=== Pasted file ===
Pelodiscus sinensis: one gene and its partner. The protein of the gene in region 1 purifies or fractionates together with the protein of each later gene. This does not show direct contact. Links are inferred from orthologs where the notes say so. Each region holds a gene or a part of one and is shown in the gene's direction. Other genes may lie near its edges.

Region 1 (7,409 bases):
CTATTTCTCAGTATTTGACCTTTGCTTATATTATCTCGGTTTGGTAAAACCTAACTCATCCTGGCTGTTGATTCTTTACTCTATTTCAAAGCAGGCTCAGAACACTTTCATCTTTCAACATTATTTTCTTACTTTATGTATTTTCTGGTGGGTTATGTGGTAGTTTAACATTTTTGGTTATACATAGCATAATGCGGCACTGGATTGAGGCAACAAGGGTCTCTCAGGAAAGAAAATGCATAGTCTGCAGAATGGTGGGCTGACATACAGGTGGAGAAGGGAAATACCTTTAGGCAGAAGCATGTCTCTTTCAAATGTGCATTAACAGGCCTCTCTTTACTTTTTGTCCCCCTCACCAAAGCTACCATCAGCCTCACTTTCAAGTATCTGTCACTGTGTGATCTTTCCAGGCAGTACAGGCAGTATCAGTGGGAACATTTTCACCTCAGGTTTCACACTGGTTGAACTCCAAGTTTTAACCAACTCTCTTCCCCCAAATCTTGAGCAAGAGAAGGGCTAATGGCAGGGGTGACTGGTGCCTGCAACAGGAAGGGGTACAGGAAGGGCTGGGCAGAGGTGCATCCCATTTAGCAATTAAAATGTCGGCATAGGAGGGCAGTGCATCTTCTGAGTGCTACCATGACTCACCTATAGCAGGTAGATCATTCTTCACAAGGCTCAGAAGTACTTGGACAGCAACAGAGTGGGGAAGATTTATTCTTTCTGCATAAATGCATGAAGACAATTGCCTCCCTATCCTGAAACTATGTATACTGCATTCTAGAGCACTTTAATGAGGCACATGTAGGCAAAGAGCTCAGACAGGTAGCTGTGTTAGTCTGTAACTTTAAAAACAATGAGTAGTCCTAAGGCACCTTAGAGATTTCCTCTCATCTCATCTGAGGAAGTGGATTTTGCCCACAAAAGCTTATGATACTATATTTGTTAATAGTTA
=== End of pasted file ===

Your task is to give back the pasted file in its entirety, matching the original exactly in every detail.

Pelodiscus sinensis: one gene and its partner. The protein of the gene in region 1 purifies or fractionates together with the protein of each later gene. This does not show direct contact. Links are inferred from orthologs where the notes say so. Each region holds a gene or a part of one and is shown in the gene's direction. Other genes may lie near its edges.

Region 1 (7,409 bases):
CTATTTCTCAGTATTTGACCTTTGCTTATATTATCTCGGTTTGGTAAAACCTAACTCATCCTGGCTGTTGATTCTTTACTCTATTTCAAAGCAGGCTCAGAACACTTTCATCTTTCAACATTATTTTCTTACTTTATGTATTTTCTGGTGGGTTATGTGGTAGTTTAACATTTTTGGTTATACATAGCATAATGCGGCACTGGATTGAGGCAACAAGGGTCTCTCAGGAAAGAAAATGCATAGTCTGCAGAATGGTGGGCTGACATACAGGTGGAGAAGGGAAATACCTTTAGGCAGAAGCATGTCTCTTTCAAATGTGCATTAACAGGCCTCTCTTTACTTTTTGTCCCCCTCACCAAAGCTACCATCAGCCTCACTTTCAAGTATCTGTCACTGTGTGATCTTTCCAGGCAGTACAGGCAGTATCAGTGGGAACATTTTCACCTCAGGTTTCACACTGGTTGAACTCCAAGTTTTAACCAACTCTCTTCCCCCAAATCTTGAGCAAGAGAAGGGCTAATGGCAGGGGTGACTGGTGCCTGCAACAGGAAGGGGTACAGGAAGGGCTGGGCAGAGGTGCATCCCATTTAGCAATTAAAATGTCGGCATAGGAGGGCAGTGCATCTTCTGAGTGCTACCATGACTCACCTATAGCAGGTAGATCATTCTTCACAAGGCTCAGAAGTACTTGGACAGCAACAGAGTGGGGAAGATTTATTCTTTCTGCATAAATGCATGAAGACAATTGCCTCCCTATCCTGAAACTATGTATACTGCATTCTAGAGCACTTTAATGAGGCACATGTAGGCAAAGAGCTCAGACAGGTAGCTGTGTTAGTCTGTAACTTTAAAAACAATGAGTAGTCCTAAGGCACCTTAGAGATTTCCTCTCATCTCATCTGAGGAAGTGGATTTTGCCCACAAAAGCTTATGATACTATATTTGTTAATAGTTA